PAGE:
Tuesday, April 17, 2007

Lock-Free Hash Tables

I forgot to post about this at the time. Cliff Click gave a talk about his lock-free hashtable at Google; it is definitely worth a peek. Available here.

There is a very funny thread on the concurrency-interest mailing list this week about "lock-free mania". Apparently, software engineers are going to start choosing "trendy" lock-free data structures for no valid reason, resulting in lots of fragile code. In related news, recursion, memoization and every data structure more complicated than a hash table just started laughing their arses off. B+ Trees were quoted as saying, "I can't count the number of times some database-implementing hack has thrown together a cheap and poorly tested implementation of me because he thinks it is 'trendy' to put together an indexing mechanism. Oh, wait. Zero is a number. Never mind!"

In all seriousness, I have actually stopped someone from using a lock-free algorithm where a lock would have been more readable, and had the same performance impact. So, as with every other programming technique on the planet, you have to be careful about where you use it.

Personally, I see the complexity of lock-free algorithms as a hack that just needs to hold us over until hardware atomicity is supported for more than 1 word at a time. I actually asked Cliff about this in the talk, because he controls his hardware (I start laughing, he stares at me for a bit, and then I ask that question, which was not the question I was imagining.) He only did it in the way he did because he wanted his hash table to be useful for other Java implementations. That's community spirit for you!

Tuesday, April 10, 2007


Okay, so I lied about the contents of my next post. I bet no one even notices. Anyone even reading these? Yeah, right.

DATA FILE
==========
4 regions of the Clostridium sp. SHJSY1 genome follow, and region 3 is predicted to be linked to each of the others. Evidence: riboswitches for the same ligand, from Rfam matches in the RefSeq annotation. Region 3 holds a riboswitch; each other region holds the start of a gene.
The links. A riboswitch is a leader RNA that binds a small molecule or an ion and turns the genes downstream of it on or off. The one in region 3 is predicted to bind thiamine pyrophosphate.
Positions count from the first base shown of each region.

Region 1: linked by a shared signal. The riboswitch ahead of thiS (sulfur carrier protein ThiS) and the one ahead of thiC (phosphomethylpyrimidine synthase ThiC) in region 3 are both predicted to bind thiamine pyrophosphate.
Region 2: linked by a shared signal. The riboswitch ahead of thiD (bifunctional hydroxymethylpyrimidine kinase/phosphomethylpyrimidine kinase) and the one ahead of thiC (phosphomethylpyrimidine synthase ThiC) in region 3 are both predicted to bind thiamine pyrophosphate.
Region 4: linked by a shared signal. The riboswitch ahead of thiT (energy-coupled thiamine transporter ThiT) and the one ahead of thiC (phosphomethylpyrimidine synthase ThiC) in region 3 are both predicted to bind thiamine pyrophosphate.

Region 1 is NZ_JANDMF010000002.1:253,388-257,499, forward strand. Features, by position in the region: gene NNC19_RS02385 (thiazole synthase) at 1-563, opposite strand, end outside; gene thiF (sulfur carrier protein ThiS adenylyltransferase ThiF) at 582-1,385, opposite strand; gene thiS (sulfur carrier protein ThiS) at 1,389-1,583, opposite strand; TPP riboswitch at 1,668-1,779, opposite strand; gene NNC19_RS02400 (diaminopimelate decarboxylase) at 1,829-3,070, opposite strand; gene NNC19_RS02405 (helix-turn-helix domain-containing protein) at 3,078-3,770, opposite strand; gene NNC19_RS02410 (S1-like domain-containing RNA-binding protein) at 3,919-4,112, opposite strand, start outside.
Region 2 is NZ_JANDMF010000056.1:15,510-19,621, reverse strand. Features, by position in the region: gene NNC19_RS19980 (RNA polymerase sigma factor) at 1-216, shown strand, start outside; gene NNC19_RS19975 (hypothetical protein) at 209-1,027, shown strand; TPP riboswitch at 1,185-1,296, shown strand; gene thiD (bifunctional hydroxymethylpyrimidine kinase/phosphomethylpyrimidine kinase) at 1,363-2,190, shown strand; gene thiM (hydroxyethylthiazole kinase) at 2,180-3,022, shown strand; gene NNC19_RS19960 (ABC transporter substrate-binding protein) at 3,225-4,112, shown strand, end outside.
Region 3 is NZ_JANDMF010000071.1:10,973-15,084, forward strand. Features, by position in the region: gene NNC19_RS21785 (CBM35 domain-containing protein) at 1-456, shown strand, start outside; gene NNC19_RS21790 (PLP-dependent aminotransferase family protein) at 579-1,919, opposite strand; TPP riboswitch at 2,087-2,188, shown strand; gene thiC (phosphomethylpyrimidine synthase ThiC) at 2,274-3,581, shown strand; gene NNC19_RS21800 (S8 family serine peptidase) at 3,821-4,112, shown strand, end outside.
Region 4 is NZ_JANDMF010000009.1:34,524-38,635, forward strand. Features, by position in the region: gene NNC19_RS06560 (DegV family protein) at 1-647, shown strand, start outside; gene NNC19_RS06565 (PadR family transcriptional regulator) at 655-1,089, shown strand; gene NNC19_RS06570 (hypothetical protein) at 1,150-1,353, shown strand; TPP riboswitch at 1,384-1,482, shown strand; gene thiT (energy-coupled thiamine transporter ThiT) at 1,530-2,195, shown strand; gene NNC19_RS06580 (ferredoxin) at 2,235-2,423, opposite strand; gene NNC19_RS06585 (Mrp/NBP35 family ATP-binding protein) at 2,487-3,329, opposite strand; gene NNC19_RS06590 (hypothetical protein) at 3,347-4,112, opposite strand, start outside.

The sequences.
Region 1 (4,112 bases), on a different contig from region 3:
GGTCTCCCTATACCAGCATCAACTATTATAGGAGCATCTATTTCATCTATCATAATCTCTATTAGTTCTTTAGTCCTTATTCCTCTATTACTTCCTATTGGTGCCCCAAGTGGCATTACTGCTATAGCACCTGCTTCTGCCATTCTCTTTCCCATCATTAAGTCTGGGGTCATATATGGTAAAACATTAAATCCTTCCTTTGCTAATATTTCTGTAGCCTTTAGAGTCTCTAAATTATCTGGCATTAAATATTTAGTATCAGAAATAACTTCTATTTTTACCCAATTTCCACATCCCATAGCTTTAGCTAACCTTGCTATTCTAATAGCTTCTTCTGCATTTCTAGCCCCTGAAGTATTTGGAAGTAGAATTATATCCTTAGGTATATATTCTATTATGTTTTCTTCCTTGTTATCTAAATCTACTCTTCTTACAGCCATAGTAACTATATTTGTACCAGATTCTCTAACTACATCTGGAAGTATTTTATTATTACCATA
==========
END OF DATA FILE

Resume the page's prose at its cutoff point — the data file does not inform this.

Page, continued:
I was asked a question about fairness. The notion of fairness is one where there are some number of individual entities trying to make progress (in our case, threads), and there is some level of guarantee that this will actually happen.

Java has no meaningful fairness guarantee. A Java virtual machine is allowed to let a thread hog all of the CPU time. If I have:

Thread 1:
while (true);

Thread 2:
System.out.println("Hi there!");

There is no guarantee that Thread 2 will actually ever print its message. This is so that Java implementors can create cooperative implementations, where context switching only happens when Thread.yield is called, or when blocking occurs.

(In point of fact, this applies almost exclusively to the Oracle Java server. The popular VM implementations from Sun and IBM are preemptive.)

You could even have a wait loop:

Thread 1:
while (!someBoolean) {
  try { wait(); } catch (InterruptedException e) {}

Thread 2:
someBoolean = true;

This might not even terminate, because wait() can wake up spuriously. The wait loop can sleep and wake up indefinitely, and never let the other thread proceed.

At some point, I will explain what this has to do with the Java memory model.